Stung with the news that Hewlett-Packard Co. (HP) is acquiring Compaq Computer Corp., some analysts were just beginning to form a tentative view of the merger Tuesday, saying that the advantages of the deal were not completely clear and that the companies are somewhat mismatched.
HP's announcement late Monday that it planned to buy Compaq in a US$25 billion stock purchase took many industry watchers by surprise, given the similarities between the hardware titans.
"I don't think that this is great news," said Roger Kay, an analyst with International Data Corp. (IDC). "They both have similar profiles to begin with."
Kay said that it is difficult to see where there is synergy between the two companies, despite HP's strength in the printer market, and possible geographical advantages of melding the companies' operations.
Brian Gammage, a principal analyst at Dataquest Inc., a unit of Gartner Inc., agreed.
"This is a defensive move by two struggling management teams who are looking to find a position in the computer industry," Gammage said. "They are putting together two companies that aren't complementary to protect their falling margins and to reinforce their existing market presence."
Kay concurred. "It would make more sense for IBM and Dell to combine," he said, noting Dell Computer Corp.'s efficiency and IBM Corp.'s worldwide presence.
"Picking out of the four major companies (Dell, Compaq, IBM and HP), this is the least complementary pairing," said Gammage, who said that he believed the merger was a product of Dell's price war.
However, Larry Hawes, a senior analyst at Delphi Group Inc., said that despite the companies' similarities, he believed that they do complement one another.
Hawes noted that Compaq's 1998 purchase of Digital Equipment Corp. gave the company some great technology, but commented that the company hasn't had the sales and organization to leverage it. However, Hawes believes HP's expertise can help in this area.
"In some ways, there is an opportunity for them to benefit (from the merger)," Hawes said.
But although saying that the combined company could seize some opportunities in time, the analyst still approached the deal with caution.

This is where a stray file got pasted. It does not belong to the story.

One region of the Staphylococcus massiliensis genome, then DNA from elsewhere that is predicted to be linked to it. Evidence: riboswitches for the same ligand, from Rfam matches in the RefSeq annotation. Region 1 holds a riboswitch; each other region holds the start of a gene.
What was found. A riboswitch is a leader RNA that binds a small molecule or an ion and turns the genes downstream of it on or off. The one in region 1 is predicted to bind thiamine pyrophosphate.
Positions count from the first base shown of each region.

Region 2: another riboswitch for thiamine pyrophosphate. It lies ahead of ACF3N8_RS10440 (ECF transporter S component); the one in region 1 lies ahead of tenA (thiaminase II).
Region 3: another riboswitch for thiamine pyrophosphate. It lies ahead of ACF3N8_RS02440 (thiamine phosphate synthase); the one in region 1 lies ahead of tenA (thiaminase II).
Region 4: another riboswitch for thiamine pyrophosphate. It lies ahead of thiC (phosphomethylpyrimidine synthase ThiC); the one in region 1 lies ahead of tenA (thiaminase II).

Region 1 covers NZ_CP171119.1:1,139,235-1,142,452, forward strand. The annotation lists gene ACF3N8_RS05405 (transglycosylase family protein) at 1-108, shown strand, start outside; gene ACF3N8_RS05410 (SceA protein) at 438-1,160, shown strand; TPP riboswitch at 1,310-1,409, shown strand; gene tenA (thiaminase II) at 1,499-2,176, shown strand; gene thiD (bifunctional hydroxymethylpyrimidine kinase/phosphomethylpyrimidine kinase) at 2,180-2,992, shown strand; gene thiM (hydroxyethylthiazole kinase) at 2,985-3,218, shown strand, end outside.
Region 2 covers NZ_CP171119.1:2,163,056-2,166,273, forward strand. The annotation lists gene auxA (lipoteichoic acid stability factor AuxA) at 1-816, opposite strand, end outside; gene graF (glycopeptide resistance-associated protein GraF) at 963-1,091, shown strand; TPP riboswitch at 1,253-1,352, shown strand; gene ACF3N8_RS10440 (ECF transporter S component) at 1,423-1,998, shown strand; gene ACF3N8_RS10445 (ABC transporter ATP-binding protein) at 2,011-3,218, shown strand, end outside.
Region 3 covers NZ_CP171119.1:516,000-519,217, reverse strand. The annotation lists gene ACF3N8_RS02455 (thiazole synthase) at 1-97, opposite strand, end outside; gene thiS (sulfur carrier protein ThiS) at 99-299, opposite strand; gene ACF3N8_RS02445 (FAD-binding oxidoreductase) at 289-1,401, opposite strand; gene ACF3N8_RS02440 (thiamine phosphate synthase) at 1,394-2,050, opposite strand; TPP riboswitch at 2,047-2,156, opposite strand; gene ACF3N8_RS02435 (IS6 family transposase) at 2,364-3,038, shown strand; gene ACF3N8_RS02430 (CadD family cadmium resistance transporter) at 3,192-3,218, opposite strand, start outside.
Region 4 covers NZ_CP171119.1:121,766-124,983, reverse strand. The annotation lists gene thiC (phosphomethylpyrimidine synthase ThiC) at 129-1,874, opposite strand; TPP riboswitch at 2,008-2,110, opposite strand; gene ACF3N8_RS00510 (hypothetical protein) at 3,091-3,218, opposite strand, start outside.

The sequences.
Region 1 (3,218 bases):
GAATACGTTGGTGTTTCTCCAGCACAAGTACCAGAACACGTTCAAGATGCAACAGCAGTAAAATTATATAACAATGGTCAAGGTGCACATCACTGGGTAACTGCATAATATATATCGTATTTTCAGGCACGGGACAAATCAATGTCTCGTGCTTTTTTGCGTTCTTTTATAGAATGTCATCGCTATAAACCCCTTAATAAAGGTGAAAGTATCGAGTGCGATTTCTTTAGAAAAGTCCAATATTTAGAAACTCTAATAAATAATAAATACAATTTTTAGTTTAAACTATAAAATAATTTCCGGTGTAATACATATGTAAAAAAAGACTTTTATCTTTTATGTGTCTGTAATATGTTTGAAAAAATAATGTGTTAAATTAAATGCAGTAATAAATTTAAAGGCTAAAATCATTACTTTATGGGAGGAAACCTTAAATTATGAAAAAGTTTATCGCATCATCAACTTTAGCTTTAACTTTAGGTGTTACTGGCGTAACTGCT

"There's no doubt a lot of issues need to be worked out," he said. "Sometimes one plus one just equals two and not two and a half or three," Hawes added, illustrating that the combined company will not necessarily be better than the separate entities.
Tony Iams, an analyst at technology researcher D.H. Brown and Associates Inc. did some different math in terms of the technology resulting from the merger, however.
"I see two pluses, two minuses and a wash," Iams said.
The pluses, according to Iams, begin with Compaq's experience with the Intel platform and the company's ability to support the technology from PCs to back-end servers.
"HP wants to be on Intel and Compaq will help them get there in a big way," Iams said.
Another technological advantage of the merger is Compaq's expertise in clustering, which has never been an HP strong suit, Iams said.
In terms of minuses, "there are too many UNIXes on the table," and it is unclear where they will go with the technology as a combined entity, he said. Another technological concern is how the companies will choose to deal with Compaq's Alpha processor, he said.
The wash is Linux.
"Both companies are involved in Linux, but it's more or less a loss at this point," he said.
While the analysts continued to tally the pros and cons of the merger Tuesday, all arriving at different sums, most industry watchers agreed that a strong impetus behind the move was probably a desire for both companies to insulate themselves from the punishing blows of the struggling IT industry.
"If you look at the state of the industry, it's about how to manage the downside," said Stephen Lane, a research director in IT services at Aberdeen Group Inc.
"One of the first things Wall Street started talking about is how the combined company could cut costs," Lane added.
In addition to keeping costs in check, the companies are also trying to weather the storm by moving further into services, the analysts said.
"The objective is to get into high-end services and reduce the dependency on hardware. They gain scale, and in the services arena size matters," said Gammage.
IDC's Kay agreed that the tough economic climate probably played a part in the companies' decision to combine forces.
"Some companies are being driven into each other's arms by a bad industry outlook," Kay said.
Kay predicted that although both companies have recently announced layoffs, thousands more employees could get the ax as the companies begin to eliminate duplicated positions.
"If they don't lop off 30 or 40 thousand (more jobs), I'll be a monkey's uncle," Kay said.
And while HP and Compaq employees may feel ill at ease while the company streamlines operations, it's not clear that the competitors of the newly combined company will feel the same.
"If I were Dell, I would be gleeful because those guys will be tangled in their underwear for awhile, while I am lean and mean," Kay said.
Delphi's Hawes agreed that Dell could benefit from the time it will take for the new company to stabilize after the merger.
"If Dell has a plan in place, they can take advantage of the economy and may be able to get ahead," he said.
But if the analysts are right, getting ahead is not the name of the game right now - staying afloat is.
It's likely that HP and Compaq themselves will need some time to figure out all the advantages of their merger. In the meantime, the companies will be looking to cut costs and pool their resources.
"Every hardware supplier on the planet is trying to be more of a services player - but first they have to survive, relative to being able to compete when the recovery happens," said Aberdeen Group's Lane.
(George Chidi in Boston and Joris Evers in Amsterdam contributed to this story.)